The ‘head-office’ effect -Collocating corporate support functions with the Executive team is sensible, however it can distort and subvert other intended aspects of the organisation’s structure.  Staff based in the PHN’s head-office will have enhanced access to executives and corporate services and unless carefully managed this will result in a deprioritisation of initiatives in other regional offices.  This is exacerbated when corporate managers don’t have a rounded understanding of the overarching commissioning strategy, seeing their role as injecting excellence in their special but narrow corporate discipline. While excellence is to be lauded it needs to be tempered with the pragmatism mandated by the Board and Executives to get things done on time.  We need to avoid the situation that sees you as the best managed PHN never to deliver anything!

Choosing a location for the head-office is always fraught in the geographically larger PHNs as it invokes inter-regional competition.  Decisions of this kind will get a great deal of scrutiny and as such a sound rationale and supporting narrative is necessary. 

Factors for selecting a location for a head office might include choosing one that:

  • Is geographically central to all parts of the PHN’s catchment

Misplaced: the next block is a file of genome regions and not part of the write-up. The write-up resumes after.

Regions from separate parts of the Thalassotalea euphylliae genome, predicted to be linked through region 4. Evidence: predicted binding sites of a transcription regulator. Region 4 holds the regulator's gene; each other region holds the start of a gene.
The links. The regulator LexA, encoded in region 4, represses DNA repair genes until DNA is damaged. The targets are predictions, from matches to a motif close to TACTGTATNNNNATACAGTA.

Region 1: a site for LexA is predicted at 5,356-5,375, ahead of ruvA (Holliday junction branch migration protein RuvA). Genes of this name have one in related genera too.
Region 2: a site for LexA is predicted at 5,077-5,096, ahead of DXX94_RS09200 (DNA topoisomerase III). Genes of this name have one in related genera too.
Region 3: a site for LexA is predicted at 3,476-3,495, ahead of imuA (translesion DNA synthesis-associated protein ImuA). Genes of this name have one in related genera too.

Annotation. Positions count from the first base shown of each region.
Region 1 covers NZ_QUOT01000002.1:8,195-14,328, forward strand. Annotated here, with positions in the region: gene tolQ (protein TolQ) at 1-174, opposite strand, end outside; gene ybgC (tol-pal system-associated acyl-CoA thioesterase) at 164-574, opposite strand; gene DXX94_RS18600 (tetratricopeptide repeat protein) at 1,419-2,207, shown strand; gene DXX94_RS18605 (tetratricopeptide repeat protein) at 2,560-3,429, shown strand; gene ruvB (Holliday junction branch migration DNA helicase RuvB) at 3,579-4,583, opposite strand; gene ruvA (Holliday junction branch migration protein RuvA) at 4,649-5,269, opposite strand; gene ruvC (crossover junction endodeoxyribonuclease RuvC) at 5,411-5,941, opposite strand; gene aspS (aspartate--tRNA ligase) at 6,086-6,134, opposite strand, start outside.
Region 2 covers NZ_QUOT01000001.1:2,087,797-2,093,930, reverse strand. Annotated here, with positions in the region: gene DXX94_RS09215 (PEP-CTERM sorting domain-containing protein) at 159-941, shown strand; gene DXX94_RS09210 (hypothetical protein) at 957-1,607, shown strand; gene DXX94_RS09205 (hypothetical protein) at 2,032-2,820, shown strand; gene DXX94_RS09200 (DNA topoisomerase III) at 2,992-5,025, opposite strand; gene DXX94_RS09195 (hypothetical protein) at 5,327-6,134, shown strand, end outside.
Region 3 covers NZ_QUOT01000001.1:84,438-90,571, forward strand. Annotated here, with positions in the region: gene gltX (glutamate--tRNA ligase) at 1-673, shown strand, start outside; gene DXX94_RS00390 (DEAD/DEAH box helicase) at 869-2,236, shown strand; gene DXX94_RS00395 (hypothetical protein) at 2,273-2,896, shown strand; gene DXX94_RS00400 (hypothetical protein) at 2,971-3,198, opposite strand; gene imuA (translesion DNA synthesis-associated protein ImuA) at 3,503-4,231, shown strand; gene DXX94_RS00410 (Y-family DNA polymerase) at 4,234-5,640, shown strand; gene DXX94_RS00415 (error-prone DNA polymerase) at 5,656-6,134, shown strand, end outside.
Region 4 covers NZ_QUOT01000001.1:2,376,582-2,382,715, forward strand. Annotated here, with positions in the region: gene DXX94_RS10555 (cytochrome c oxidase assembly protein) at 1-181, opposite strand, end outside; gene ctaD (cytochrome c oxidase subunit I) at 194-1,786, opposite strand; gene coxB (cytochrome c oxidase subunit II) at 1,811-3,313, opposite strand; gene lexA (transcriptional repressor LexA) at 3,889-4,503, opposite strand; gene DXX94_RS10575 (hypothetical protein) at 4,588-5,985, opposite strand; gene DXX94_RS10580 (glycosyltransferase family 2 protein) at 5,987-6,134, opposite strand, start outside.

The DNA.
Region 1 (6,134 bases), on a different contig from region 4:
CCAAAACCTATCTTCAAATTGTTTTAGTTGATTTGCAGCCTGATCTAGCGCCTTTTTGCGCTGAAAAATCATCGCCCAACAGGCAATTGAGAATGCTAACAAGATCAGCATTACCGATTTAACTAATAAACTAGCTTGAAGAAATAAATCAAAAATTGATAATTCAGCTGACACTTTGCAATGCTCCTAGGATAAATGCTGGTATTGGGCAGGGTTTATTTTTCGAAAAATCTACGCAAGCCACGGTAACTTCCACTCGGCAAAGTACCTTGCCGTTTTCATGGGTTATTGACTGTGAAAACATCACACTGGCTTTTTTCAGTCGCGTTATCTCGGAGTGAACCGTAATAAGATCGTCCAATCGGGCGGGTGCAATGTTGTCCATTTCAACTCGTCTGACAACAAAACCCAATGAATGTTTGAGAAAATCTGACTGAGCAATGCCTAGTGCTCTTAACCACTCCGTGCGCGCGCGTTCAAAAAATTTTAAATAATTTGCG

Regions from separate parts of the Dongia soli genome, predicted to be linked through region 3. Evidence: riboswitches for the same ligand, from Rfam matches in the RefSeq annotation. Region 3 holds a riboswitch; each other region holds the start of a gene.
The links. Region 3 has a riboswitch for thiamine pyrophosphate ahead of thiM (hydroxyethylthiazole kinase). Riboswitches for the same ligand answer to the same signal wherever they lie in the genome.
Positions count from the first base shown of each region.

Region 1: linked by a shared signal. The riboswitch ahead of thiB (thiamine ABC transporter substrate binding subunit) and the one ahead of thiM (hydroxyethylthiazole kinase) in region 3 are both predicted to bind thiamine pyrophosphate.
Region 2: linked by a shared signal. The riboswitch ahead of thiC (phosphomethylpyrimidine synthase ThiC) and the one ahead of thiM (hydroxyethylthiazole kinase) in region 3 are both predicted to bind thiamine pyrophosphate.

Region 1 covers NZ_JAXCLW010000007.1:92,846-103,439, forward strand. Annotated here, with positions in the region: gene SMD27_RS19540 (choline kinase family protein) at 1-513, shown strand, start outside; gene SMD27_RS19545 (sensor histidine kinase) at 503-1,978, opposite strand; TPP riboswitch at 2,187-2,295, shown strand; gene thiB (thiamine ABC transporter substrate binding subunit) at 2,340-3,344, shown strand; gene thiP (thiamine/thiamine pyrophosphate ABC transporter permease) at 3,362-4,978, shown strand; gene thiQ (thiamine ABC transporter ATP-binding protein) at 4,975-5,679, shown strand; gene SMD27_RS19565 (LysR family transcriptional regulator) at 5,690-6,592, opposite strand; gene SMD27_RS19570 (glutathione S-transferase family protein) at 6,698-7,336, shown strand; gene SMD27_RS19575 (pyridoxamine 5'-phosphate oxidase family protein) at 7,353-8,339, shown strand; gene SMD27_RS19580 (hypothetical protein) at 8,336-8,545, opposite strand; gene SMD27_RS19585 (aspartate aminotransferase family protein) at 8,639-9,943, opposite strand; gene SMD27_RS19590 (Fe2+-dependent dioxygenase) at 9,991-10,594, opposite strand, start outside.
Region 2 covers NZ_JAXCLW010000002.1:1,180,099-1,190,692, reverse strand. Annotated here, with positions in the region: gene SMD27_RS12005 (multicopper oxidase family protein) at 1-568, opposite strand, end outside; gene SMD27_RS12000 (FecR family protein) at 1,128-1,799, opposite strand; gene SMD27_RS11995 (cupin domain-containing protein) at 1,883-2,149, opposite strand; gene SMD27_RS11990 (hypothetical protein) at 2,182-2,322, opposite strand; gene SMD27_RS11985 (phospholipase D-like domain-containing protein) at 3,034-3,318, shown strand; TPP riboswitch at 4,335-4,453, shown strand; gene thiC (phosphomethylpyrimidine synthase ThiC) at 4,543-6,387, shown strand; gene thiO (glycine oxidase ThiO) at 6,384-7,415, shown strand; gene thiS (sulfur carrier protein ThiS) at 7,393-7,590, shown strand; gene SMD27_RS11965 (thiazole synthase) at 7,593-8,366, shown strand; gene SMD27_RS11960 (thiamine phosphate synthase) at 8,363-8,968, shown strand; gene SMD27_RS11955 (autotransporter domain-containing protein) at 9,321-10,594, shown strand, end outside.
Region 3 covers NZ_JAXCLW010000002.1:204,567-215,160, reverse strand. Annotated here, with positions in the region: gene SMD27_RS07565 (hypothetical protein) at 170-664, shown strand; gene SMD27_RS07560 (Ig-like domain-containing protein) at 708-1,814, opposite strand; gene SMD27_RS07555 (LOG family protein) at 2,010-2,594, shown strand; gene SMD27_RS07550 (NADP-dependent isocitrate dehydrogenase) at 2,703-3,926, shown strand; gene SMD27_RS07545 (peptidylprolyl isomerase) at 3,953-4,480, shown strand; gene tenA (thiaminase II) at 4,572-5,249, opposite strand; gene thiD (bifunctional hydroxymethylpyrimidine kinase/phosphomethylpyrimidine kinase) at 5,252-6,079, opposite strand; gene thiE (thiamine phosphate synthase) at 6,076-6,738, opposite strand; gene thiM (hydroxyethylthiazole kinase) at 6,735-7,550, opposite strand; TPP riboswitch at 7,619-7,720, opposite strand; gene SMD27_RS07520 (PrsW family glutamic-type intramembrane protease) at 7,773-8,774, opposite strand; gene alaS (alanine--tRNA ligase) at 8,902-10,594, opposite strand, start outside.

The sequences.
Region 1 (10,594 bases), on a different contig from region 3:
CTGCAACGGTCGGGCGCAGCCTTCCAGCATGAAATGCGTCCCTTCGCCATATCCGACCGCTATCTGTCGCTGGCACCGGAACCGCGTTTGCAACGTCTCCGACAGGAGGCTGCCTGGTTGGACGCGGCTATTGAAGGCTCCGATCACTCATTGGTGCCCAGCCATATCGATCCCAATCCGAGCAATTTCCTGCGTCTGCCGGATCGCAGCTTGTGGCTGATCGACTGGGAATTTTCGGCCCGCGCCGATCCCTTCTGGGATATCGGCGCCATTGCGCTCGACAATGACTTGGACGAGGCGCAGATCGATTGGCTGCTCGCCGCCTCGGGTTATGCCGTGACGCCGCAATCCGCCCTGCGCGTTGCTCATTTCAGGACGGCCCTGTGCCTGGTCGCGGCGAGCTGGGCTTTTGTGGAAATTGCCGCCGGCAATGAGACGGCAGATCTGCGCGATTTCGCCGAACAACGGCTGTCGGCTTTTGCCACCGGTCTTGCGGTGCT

• Has convenient access to all sub-regions e.g., road, air routes, etc.
  • Has ready access to major strategic partners e.g., Local Hospital District Offices
  • Has ready access to highly specialised expertise esp.  through universities
  • Has a local population with the necessary depth in the labour market to fill key positions

In my experience the location of a head office without a supporting narrative will see other centres feeling alienated and resentful. This can be hugely problematic when trying to establish trust and build strategic alliances.  Regional centres can be fiercely competitive and have long memories.

Key insights for this post

  • People are more important than structures. People make structures work- not the other way round.
  • Structure, culture, and staffing are inextricably linked. Good structures help good staff with the right values to do great work.
  • Every structure carries inherent trade-offs. All structures reflect a working accommodation of different concerns and interests.
  • Structures can help enable people to deliver, but they are not necessarily the main determinant. It just makes it a whole lot easier if the structure is designed purposefully to support people to do what is being asked of them. Hence the importance of linking structure to your commissioning strategy.
  • People can subvert structures, therefore what’s most important is recruiting people who are naturally committed to delivering the overarching commissioning strategy, and will prioritise team-based working and equitable delivery across your entire footprint.
  • One should never underestimate the difficulty of making it clear what in fact you are asking staff to do.  Most position descriptions don’t reflect what staff do on a day-to-day basis.
  • Structures need to be set in ‘plasticine not concrete’. The experience of the COVID pandemic illustrates the need for us to be able to flex and adapt in the moment.  This is core to the value proposition of the PHN.

How are you going to ‘slice and dice’ your limited resources to make the most impact for your communities?